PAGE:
Egypt: Constitutional Committee Testify to Baselessness of Charges in Shura Council Case

Egypt, Fair Trial, Press Release, Shrinking Space for Civil Society, Solidarity with Human Rights Defenders, Trial Monitoring

The latest hearings held in the case of Alaa Abdel Fattah and his co-defendants (known as the Shura Council case) demonstrated again the baseless charges held against the defendants. The Euro-Mediterranean Human Rights Network calls again on the Egyptian judiciary to stop arbitrarily detaining those facing prosecution under Egypt’s controversial 2013 Protest Law.

During the latest hearings held in the case, the prosecution witnesses responded to the defence lawyers’ questions mostly with “I cannot remember,” or “please refer to my evidence in the prosecution investigation report.” Moreover, most of the video evidence presented so far has been irrelevant to the case.

The court heard testimonies from defence witnesses including members of the committee that drew up the country’s new constitution. They said that the defendants had not organised the protest contrary to what the prosecution claims. Members of the constitutional committee maintained also that peaceful protest is a legitimate method through which public debate can be fostered. They also attested to the brutality of the police to disperse the protest. They also confirmed that individuals with whom they spoke had been badly beaten up as evidenced by their scars and torn clothes.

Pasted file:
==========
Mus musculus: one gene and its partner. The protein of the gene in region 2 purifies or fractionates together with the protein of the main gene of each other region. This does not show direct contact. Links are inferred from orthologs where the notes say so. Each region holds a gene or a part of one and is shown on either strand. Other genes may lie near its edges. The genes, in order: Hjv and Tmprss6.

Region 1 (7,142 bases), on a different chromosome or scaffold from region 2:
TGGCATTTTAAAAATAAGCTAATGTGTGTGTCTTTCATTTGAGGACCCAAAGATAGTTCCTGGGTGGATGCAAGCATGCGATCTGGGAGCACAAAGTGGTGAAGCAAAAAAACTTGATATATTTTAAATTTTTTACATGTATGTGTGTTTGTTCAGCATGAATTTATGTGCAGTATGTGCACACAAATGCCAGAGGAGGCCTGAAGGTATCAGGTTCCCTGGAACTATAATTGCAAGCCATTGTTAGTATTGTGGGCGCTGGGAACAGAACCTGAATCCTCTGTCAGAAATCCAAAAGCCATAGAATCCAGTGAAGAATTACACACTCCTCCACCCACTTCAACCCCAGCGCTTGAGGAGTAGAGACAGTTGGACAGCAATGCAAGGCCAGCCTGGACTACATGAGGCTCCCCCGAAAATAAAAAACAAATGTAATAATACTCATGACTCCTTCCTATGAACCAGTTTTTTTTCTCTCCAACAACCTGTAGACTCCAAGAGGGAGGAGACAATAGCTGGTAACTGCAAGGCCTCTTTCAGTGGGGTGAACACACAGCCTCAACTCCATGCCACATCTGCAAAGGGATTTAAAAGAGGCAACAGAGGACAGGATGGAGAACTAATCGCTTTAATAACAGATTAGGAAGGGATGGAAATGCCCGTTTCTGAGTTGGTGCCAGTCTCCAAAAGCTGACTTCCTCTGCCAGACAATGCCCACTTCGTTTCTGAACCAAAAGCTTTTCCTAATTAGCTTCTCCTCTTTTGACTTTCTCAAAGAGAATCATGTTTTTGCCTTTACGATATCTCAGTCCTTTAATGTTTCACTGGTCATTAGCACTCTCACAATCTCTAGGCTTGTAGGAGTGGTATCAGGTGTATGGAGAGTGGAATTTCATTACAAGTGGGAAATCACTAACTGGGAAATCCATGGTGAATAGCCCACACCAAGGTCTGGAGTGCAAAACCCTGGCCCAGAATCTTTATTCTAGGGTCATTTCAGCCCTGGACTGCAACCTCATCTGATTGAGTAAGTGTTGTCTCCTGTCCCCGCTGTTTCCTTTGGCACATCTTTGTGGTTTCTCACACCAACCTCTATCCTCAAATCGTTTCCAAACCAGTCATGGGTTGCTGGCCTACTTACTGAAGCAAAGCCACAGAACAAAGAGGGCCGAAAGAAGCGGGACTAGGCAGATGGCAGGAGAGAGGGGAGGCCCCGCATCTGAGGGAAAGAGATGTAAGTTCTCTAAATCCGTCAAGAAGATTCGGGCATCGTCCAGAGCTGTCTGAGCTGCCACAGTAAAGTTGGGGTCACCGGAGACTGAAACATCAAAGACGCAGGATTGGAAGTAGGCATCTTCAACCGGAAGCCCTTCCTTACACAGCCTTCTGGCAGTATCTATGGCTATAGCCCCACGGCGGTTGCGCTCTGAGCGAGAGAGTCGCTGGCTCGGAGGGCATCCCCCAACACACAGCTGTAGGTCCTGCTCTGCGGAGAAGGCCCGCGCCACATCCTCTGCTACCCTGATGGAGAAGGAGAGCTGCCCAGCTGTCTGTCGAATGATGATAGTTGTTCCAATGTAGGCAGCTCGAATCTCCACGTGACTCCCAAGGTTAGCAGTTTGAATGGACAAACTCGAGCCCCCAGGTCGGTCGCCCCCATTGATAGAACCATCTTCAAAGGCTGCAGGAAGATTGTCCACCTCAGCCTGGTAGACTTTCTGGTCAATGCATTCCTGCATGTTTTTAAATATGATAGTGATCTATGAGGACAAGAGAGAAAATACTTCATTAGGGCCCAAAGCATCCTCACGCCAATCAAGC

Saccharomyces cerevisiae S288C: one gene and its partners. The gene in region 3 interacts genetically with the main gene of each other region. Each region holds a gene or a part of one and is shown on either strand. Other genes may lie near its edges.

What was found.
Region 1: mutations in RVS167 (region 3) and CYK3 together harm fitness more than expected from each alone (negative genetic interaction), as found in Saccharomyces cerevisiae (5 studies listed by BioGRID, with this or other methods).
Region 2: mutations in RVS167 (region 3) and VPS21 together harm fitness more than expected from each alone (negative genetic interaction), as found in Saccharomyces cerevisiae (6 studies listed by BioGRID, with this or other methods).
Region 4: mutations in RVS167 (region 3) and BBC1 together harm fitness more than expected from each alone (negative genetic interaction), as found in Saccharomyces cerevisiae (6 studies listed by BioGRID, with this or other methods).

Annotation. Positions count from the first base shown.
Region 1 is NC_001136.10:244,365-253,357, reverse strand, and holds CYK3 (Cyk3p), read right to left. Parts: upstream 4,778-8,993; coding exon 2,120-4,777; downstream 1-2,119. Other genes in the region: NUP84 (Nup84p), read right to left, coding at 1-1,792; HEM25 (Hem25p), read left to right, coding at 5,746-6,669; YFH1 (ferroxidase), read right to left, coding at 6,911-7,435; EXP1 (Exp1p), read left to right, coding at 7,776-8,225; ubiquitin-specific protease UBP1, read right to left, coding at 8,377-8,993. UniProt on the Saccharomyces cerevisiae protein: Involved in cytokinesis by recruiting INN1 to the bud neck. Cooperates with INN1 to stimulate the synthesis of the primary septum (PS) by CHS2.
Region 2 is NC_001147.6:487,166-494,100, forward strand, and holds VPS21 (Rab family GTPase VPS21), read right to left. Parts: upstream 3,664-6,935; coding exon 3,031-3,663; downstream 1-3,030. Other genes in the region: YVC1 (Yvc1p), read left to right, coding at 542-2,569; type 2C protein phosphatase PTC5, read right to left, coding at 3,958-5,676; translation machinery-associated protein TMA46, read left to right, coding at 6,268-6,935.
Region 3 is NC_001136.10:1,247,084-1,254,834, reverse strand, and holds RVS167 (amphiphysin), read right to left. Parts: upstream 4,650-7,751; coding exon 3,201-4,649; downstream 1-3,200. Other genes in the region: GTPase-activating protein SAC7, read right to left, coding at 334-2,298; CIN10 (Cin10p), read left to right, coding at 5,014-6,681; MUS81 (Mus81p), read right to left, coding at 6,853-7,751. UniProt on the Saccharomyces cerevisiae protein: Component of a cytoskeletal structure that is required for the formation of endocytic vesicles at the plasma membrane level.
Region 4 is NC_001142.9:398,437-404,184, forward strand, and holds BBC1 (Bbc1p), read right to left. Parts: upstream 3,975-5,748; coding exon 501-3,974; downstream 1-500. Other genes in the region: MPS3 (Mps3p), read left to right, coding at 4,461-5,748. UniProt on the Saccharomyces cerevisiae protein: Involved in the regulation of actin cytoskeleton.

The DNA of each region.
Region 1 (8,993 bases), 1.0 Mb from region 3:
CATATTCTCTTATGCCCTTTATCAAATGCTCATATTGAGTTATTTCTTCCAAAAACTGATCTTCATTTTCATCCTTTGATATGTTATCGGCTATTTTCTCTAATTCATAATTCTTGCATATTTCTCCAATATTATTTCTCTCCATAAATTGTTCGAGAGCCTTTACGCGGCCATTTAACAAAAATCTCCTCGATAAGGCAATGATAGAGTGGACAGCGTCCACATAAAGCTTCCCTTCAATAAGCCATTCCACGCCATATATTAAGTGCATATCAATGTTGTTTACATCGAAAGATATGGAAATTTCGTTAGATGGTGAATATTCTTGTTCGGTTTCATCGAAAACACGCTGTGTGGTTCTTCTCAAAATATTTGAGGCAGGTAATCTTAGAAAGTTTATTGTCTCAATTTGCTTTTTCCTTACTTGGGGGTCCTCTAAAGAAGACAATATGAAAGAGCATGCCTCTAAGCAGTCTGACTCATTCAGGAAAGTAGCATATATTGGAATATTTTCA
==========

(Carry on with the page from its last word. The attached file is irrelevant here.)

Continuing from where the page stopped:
Yet again, the judge presiding over the case ordered that activist Alaa Abdel Fattah and his co-defendants remain in custody until their next hearing on Saturday.

On 11 June, Alaa Abdel Fattah, a prominent figure in the 2011 revolution, was sentenced to 15 years in prison for “participating in a demonstration”, “assaulting a police officer” and “calling for protests”. He was initially arrested on 28 November 2013 and held in pretrial detention for 115 days before the first hearing in his case took place. He was held in detention again for another 96 days between 11 June and 15 September 2014. He has been put back in pretrial detention since 28 October. The excessive use of pre-trial detention violates both Egyptian and international law. A recently published EMHRN Trial Observation report on Alaa Abdel Fattah’s Case finds that “[Abdel Fattah’s] right to personal liberty and right not to be arbitrarily deprived of his liberty have been breached as well as his right to challenge the lawfulness of his detention without delay.”

 

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